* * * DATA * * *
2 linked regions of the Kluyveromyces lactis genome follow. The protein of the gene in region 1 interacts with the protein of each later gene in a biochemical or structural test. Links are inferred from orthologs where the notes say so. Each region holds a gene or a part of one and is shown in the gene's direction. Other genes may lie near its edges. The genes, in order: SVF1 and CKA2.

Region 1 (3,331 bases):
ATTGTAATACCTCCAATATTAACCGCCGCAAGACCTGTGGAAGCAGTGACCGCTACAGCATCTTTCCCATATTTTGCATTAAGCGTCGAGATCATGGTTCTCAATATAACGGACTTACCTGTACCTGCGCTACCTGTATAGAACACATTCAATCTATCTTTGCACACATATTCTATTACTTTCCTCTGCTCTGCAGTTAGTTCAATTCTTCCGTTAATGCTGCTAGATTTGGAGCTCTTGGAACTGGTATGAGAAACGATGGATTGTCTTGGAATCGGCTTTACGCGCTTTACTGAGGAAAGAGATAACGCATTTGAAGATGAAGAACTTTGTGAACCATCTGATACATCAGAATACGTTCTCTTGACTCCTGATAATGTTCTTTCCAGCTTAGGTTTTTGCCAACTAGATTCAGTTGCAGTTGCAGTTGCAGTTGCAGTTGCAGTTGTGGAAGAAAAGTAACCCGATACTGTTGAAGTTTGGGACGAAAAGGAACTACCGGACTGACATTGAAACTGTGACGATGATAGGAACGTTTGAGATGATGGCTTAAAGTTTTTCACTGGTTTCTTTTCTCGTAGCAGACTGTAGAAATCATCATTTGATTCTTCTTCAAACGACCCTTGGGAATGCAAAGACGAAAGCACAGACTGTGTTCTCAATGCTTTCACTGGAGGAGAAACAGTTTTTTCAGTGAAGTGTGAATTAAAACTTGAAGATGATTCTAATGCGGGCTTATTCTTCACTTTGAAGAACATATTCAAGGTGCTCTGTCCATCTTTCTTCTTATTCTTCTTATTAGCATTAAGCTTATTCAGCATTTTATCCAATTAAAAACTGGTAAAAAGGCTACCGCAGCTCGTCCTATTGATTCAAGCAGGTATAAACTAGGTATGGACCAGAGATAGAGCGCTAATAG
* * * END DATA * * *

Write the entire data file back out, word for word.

2 linked regions of the Kluyveromyces lactis genome follow. The protein of the gene in region 1 interacts with the protein of each later gene in a biochemical or structural test. Links are inferred from orthologs where the notes say so. Each region holds a gene or a part of one and is shown in the gene's direction. Other genes may lie near its edges. The genes, in order: SVF1 and CKA2.

Region 1 (3,331 bases):
ATTGTAATACCTCCAATATTAACCGCCGCAAGACCTGTGGAAGCAGTGACCGCTACAGCATCTTTCCCATATTTTGCATTAAGCGTCGAGATCATGGTTCTCAATATAACGGACTTACCTGTACCTGCGCTACCTGTATAGAACACATTCAATCTATCTTTGCACACATATTCTATTACTTTCCTCTGCTCTGCAGTTAGTTCAATTCTTCCGTTAATGCTGCTAGATTTGGAGCTCTTGGAACTGGTATGAGAAACGATGGATTGTCTTGGAATCGGCTTTACGCGCTTTACTGAGGAAAGAGATAACGCATTTGAAGATGAAGAACTTTGTGAACCATCTGATACATCAGAATACGTTCTCTTGACTCCTGATAATGTTCTTTCCAGCTTAGGTTTTTGCCAACTAGATTCAGTTGCAGTTGCAGTTGCAGTTGCAGTTGCAGTTGTGGAAGAAAAGTAACCCGATACTGTTGAAGTTTGGGACGAAAAGGAACTACCGGACTGACATTGAAACTGTGACGATGATAGGAACGTTTGAGATGATGGCTTAAAGTTTTTCACTGGTTTCTTTTCTCGTAGCAGACTGTAGAAATCATCATTTGATTCTTCTTCAAACGACCCTTGGGAATGCAAAGACGAAAGCACAGACTGTGTTCTCAATGCTTTCACTGGAGGAGAAACAGTTTTTTCAGTGAAGTGTGAATTAAAACTTGAAGATGATTCTAATGCGGGCTTATTCTTCACTTTGAAGAACATATTCAAGGTGCTCTGTCCATCTTTCTTCTTATTCTTCTTATTAGCATTAAGCTTATTCAGCATTTTATCCAATTAAAAACTGGTAAAAAGGCTACCGCAGCTCGTCCTATTGATTCAAGCAGGTATAAACTAGGTATGGACCAGAGATAGAGCGCTAATAG